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Volume 5, Number 3, 2000

(released October 2000)


· Perry J. "When Home Is Where the Risk Is" (pp. 25,30-32). Home health care has expanded rapidly in the last two decades—but are health care workers being adequately protected from needlesticks and blood exposures? This question is explored through the experience of Julie Naunheim-Hipps, a St. Louis, Missouri nurse who was occupationally infected with hepatitis C through a needlestick sustained in a home care setting. The article focuses on what her injury and infection tell us about the often hazardous environment in which home care is provided, and includes three key prevention messages based on Julie’s experience. One of those messages is that health care workers need to beware of the "back-end" of needle adapters; injuries from needles inside rubber sleeves on needle adapters can occur when health care workers are instructed by their employers to reuse blood tube holders, forcing them to remove the needle adapter from the blood tube. This was the cause of Julie’s injury and subsequent seroconversion to HCV.


· Perry J, Parker G. "EPINet Data: Percutaneous Injuries in Home Health Care Settings" (pp.32-33). The companion article to the above account of Julie Naunheim-Hipps’ needlestick injury and seroconversion. We look at data on home health care from hospitals in the Center’s EPINet network that have affiliated home health care agencies. One key finding: the data show that home health care workers have a proportionately higher frequency of injuries from blood-filled needles—those most likely to transmit bloodborne pathogens—compared with hospital health care workers who sustain injuries in patient rooms.


· Jagger J, Parker G. "Drawing Venous Blood With Syringes: A Risky Use of Injection Equipment" (pp. 27-28,34-35). Discusses hazards associated with using syringes for blood drawing, based on 1998 data from 52 hospitals in the EPINet data-sharing network. Highlights in particular the hazard involved in transferring blood from a syringe into a specimen container. Recommends that the practice of drawing venous blood into syringes be reduced to a minimum.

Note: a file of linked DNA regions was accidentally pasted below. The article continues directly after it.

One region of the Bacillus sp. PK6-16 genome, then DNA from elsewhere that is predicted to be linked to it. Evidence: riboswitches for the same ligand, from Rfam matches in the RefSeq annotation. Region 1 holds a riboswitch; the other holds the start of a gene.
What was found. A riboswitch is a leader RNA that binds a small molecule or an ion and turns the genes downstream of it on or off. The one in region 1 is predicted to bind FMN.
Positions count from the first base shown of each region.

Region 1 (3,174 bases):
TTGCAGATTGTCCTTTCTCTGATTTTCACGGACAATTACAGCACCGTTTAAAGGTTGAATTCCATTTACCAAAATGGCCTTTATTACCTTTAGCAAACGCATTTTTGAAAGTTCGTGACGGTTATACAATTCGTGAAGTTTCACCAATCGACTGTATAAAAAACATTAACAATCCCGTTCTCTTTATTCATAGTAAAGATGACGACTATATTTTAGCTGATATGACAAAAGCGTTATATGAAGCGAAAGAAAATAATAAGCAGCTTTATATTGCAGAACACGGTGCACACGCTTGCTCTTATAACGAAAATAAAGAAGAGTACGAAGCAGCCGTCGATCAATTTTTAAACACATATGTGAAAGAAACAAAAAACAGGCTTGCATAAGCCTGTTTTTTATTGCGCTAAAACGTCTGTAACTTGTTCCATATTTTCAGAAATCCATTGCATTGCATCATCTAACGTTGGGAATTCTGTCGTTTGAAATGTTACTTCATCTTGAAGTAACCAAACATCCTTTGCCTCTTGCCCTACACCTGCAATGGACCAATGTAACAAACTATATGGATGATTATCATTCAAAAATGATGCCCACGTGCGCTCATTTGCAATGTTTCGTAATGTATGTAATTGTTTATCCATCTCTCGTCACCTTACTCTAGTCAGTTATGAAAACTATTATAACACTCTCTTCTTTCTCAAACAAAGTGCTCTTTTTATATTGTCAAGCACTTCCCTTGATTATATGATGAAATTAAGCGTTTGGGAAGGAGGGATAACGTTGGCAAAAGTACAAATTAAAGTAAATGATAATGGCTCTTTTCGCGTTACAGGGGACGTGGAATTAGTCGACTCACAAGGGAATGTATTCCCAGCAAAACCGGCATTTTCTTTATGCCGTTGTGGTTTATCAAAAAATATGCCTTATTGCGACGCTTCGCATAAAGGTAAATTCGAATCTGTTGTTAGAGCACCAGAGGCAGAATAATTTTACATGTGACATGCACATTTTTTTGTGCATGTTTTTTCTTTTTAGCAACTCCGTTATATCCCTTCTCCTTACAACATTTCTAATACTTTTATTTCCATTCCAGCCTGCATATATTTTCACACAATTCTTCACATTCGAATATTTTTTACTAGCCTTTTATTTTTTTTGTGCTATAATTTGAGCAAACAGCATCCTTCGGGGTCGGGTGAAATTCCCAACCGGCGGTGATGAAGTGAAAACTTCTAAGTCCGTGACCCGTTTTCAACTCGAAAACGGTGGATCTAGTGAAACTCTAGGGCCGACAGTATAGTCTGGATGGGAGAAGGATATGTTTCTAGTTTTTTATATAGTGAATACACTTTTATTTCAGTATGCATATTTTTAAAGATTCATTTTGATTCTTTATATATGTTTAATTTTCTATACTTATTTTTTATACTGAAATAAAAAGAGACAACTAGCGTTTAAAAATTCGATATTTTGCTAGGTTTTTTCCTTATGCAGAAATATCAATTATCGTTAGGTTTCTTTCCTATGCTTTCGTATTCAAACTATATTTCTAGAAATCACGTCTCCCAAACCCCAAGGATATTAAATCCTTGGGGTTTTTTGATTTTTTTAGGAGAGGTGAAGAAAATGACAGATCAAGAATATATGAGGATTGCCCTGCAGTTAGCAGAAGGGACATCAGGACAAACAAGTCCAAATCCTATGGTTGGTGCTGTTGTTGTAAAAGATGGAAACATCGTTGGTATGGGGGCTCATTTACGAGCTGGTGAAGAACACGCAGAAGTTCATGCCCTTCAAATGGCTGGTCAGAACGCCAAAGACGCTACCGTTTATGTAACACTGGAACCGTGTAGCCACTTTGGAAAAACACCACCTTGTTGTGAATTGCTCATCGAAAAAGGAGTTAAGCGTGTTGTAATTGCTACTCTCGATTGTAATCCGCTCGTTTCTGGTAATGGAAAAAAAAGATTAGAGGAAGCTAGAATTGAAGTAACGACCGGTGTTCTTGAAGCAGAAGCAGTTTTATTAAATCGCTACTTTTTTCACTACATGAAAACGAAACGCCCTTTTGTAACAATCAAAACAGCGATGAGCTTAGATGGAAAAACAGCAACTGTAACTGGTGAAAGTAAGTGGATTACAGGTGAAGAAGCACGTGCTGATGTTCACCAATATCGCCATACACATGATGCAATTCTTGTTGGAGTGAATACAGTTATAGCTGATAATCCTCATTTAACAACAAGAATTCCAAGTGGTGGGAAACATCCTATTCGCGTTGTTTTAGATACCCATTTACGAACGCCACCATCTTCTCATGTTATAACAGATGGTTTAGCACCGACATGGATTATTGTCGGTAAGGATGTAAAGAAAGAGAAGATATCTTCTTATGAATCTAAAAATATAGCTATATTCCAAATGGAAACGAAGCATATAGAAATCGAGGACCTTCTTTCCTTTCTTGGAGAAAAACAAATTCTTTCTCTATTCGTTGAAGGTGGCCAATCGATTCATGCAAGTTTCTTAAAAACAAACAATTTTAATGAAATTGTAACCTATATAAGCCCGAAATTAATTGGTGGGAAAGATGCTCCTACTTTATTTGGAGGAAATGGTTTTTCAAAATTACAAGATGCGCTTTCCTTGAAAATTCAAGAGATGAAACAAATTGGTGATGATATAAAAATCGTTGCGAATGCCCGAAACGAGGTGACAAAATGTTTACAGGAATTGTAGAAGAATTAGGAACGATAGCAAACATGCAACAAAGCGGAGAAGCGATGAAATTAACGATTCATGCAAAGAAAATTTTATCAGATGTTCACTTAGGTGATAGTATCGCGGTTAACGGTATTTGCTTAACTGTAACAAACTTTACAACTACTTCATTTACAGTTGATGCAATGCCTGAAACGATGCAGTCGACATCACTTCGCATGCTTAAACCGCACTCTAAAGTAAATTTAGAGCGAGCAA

· Perry J. "Legislative Update: Second Federal Needle Safety Bill Introduced With Strong Bipartisan Support; Massachusetts and Ohio Pass Bills" (pp. 29,34). Highlights federal needlestick prevention bill introduced into the U.S. House of Representatives by Congressman Cass Ballenger (R-NC) and colleagues on September 14th, and discusses how it differs from a previous federal needle safety bill introduced by Congressman Pete Stark (D-CA) in 1999. Also discusses state needle safety legislation recently passed in Ohio and Massachusetts.

· "Recent Safety I.V. Products" (p. 26). Lists safety I.V. catheter and catheter securement devices that have recently been introduced into the market, with brief descriptions and manufacturers’ phone numbers.

· "Health Care Workers with Documented and Possible Occupationally Acquired AIDS/HIV Infection, By Occupation, U.S. through December 1999" (p. 35). Latest statistics from the CDC/MMWR on occupationally acquired HIV/AIDS among health care workers.